Paradise exists and it's here on earth.
It lies at the junction of the the Mangapa River and the Mangapukahukau Stream in the heart of the Omahuta Forest, the third and final barrier to the fleshpots of Kerikeri.
It is easier to find than to pronounce and you'll have to wade through the stream for four kilometres to get there.
However, after you have the found the cunningly hidden trail at the end of the stream, scrambled up a watercourse and splashed across a long shoal of smooth pebbles, you'll climb a few steps onto a level little promontory.
And then you'll do what I did and make an instant decision to camp here and lighten your load for a night.
There, you'll be surrounded on three sides by a deep pool. Opposite, the stream you followed spills down a small watercourse, Above you are steep wooded hills, their tops glowing green and gold in the westering sun. Down where you are dusk is already falling, shadows turning blue. There are trees just the right distance apart to sling a hammock, plenty of fresh clear water and a level area for cooking. Below is a small sandy beach.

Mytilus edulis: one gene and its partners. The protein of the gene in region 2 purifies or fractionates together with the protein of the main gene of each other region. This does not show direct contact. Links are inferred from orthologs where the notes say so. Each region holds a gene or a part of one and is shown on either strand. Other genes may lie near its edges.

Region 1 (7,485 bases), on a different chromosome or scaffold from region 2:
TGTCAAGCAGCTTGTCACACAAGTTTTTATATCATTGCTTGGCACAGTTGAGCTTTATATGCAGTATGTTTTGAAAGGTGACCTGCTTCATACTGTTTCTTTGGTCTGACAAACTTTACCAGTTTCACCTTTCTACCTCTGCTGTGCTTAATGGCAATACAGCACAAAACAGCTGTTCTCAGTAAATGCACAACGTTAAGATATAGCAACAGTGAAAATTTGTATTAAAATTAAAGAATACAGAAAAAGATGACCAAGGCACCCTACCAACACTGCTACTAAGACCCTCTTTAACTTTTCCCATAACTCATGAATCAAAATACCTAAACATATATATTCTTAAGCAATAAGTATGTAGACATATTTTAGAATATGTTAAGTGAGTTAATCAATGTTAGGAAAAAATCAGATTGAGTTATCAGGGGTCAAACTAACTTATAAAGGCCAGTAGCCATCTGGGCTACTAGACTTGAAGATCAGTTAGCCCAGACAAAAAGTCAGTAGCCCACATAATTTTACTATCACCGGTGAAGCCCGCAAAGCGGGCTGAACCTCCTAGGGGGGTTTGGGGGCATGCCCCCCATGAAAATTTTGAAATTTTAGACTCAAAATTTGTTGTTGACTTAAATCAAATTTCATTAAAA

It really is paradise and when I found it, I had the sense to stay.
After a meal, I sat by the pool and let the forest darken around me.
The moon rose and transformed the woods into monotone shades of black and grey, tipped with silver.
A million stars glistened on the waters, alive on the slight ripples.
The stream murmured and chuckled. Occasionally, the sound of a rolling pebble fooled my hearing into thinking someone had spoken or laughed.
At those moments, my senses came on high alert and I listened before relaxing again, smiling at the deception.
Midnight passed before I turned in to my hammock to sleep. In terms of walking, it had been an easy day, perhaps only ten kilometres after a morning spent on "field repairs". However, I needed an easy day and there are many ways to find peace on this trail.
Here in paradise, deep in nature's therapy room, I found peace or perhaps, it found me.
This trail is full of gifts.